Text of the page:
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Just weird random questions that arise as side thoughts when I'm looking of other information about bikes. No real motivation from me personally to suit up and clip in and head on down to have a cup of tea or coffee and talk bikes. As the shop cats rubs against my leg. Not my thing.

I emailed velocity wheels just because. Gave them the same information and they recommend me their a23 hoop. That comes in pretty much all the main spoke counts.

I don't have a budget I was just shopping for a bike I just got with 27" wheels and spotted a set of 36 and 32 spoke wheels. For $40 locally like hours after reading more spokes equals more comfort. They just so happened to be "track wheels" because of the flip flop hub but they have msw so I thought they can be good this bike. Then we'll suited for a road bike that my dads wants that I'll eventually put together.

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Old 02-20-24, 04:09 PM
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I still think the Classic and Vintage folks can offer more info on the options of finding a new 120mm OLD wheel; with a 5 speed freewheel.

Part of me still thinks the answer is a more common 126mm (freewheel) and reduce it to 120mm and re-dish. That would be the route I would take. You may end up at 122 OLD, which would probably be fine.

John

Edit Added: Obviously building a wheel solves a multitude of issues. At that point, the number of crosses, double butted spokes, as well as the advantage of picking the hub comes into play. Unfortunately low cost is probably not part of the equation.

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Old 02-20-24, 04:28 PM
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Originally Posted by mrv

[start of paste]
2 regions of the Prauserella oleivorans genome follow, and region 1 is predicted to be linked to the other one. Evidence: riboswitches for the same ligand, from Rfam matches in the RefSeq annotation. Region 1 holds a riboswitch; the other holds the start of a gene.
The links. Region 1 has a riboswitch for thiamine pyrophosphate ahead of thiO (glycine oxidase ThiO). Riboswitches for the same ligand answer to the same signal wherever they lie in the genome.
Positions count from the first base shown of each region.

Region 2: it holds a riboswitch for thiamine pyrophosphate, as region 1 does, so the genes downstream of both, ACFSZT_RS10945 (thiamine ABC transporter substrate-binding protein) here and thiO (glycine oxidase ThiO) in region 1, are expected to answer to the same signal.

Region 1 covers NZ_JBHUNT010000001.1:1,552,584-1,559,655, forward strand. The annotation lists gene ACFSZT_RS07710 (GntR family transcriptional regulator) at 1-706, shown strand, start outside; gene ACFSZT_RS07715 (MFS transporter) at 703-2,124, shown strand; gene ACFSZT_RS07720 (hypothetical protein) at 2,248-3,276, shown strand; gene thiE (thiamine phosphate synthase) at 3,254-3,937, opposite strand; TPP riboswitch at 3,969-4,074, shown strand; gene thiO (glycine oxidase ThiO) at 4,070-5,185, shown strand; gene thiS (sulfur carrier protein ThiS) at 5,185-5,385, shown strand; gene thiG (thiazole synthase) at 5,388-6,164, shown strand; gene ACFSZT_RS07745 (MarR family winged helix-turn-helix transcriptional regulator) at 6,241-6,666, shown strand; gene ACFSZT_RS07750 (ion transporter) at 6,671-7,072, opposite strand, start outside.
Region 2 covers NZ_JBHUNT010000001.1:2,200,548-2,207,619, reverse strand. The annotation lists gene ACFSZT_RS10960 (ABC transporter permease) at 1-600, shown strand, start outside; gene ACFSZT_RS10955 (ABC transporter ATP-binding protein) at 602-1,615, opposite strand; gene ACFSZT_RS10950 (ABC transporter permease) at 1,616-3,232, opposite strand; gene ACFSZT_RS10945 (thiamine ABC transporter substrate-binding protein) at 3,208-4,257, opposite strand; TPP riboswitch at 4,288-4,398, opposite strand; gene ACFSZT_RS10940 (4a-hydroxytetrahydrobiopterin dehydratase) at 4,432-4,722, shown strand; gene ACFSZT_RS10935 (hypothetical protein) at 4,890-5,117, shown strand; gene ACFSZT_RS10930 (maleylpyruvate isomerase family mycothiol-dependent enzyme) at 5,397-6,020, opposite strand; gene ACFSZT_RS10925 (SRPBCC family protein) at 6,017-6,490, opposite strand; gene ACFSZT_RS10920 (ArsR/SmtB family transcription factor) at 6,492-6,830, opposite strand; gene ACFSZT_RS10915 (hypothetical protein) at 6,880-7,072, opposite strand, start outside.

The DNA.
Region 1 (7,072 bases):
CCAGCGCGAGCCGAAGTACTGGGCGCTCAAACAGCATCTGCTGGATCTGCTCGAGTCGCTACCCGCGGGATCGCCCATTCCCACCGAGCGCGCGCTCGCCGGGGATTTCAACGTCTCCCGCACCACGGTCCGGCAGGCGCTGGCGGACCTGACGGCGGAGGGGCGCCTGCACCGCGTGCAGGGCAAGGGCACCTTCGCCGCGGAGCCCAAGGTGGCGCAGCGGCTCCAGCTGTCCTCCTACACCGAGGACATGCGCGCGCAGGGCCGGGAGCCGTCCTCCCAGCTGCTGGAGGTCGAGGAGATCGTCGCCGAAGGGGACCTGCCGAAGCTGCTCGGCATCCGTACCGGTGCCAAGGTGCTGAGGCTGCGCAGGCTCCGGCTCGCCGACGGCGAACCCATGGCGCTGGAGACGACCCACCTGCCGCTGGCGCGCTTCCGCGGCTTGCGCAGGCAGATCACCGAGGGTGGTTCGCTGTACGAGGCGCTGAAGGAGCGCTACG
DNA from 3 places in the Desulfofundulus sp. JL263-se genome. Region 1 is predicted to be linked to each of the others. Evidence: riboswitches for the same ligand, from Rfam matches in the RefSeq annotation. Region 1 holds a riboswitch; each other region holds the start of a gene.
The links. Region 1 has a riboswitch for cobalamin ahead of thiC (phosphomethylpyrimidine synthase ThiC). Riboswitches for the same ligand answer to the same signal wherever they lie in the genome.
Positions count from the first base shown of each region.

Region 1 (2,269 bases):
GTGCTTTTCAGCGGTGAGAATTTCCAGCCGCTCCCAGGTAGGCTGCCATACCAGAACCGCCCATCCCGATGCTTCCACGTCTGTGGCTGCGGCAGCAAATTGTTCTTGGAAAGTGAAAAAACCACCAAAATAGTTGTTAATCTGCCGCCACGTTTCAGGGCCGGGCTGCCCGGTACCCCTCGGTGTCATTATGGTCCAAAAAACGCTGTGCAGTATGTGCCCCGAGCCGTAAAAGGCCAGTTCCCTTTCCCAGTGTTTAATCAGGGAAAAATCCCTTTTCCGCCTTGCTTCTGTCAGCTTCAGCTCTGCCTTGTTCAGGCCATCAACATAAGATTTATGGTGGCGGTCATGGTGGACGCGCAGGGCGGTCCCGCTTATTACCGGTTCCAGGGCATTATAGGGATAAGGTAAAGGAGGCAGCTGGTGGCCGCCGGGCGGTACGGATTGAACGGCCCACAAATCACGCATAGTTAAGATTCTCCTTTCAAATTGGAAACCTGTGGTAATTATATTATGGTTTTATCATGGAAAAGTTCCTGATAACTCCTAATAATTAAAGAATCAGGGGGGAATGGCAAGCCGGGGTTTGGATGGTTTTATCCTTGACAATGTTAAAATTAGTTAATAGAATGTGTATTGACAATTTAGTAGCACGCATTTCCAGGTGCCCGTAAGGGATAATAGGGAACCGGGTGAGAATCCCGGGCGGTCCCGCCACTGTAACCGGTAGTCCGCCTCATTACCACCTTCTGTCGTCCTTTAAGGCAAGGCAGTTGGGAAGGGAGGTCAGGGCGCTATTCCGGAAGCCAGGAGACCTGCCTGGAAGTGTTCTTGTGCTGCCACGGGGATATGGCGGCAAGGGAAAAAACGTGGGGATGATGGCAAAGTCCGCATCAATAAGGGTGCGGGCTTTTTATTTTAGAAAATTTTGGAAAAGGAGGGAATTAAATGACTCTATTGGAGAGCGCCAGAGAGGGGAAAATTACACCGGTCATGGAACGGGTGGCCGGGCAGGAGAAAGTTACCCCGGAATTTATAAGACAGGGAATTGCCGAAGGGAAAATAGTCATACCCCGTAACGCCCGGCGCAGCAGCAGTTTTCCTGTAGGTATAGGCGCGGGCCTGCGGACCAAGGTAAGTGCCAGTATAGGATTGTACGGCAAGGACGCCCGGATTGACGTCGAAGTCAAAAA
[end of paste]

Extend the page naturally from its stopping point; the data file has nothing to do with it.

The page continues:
RIGHT! - I was kind of stunned to see that it looks like someone does make a 10spd FREEWHEEL ebay link
anyways - i don't expect the OP to respond again. don't think it's an actual chat bot trolling the site, but perhaps someone snowed in with no fat bike access.
cheers
Wow that's nuts see that's what I'm talking about. I've done it time and time again. The bike shop is telling me that the part that I need to do what I want doesn't even exist lol then I show them this link. Then it's awkward like I'm trying to upstaging him. When Im trying to build my bike. Lol wow that's amazing I thought free wheels only came in up to 7 gears. That's cool. I also recently read on this great forum that. Sticking ten *I can't even say 10 speed* sticking 10,9,8 gear ⚙️ cassettes was more than doable on steel roadie frames. It was said to be easier than going from a 5 gears freewheel to a 7 gear freewheel. This was because the 11 tooth gear is easier to sneak behind the Rd. Compared to the smallest 14 tooth on the 7 gear cassette.

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Old 02-20-24, 04:36 PM
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Lol that's funny about the snowed in part. No snow but it has been raining for almost 3 days.
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Old 02-20-24, 05:26 PM
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BF people:

About telling bike jambalaya to go to an LBS - in every one of his posts, right under his name, he's written "my lbs is 124 miles away."

bike jambalaya:

One reason you're getting push-back is that you didn't provide enough information for anyone to do better than guess at what you need. That's a little bit on you, I guess, and somewhat on them, too. They don't get that you don't know what to ask and that you don't know what information would be useful and what isn't. That's when they start acting like MVA employees do when you show up without exactly the documents you need.

But now we know that you need 27" wheels. (By the way, that size disappeared from the bike market a good 20 years ago or so, or maybe earlier.)

The good news is that 27" wheels are still sold by a few on-line businesses.

Here's what you need to know: the overall wheel size for the front and rear wheels (27") and the axle length, from locknut to locknut of the axle.

To determine the axle length, measure the inside faces of the rear dropouts that hold the axle, in millimeters. The measurement should be about 124 to 126 mm for a wheel designed for five sprockets.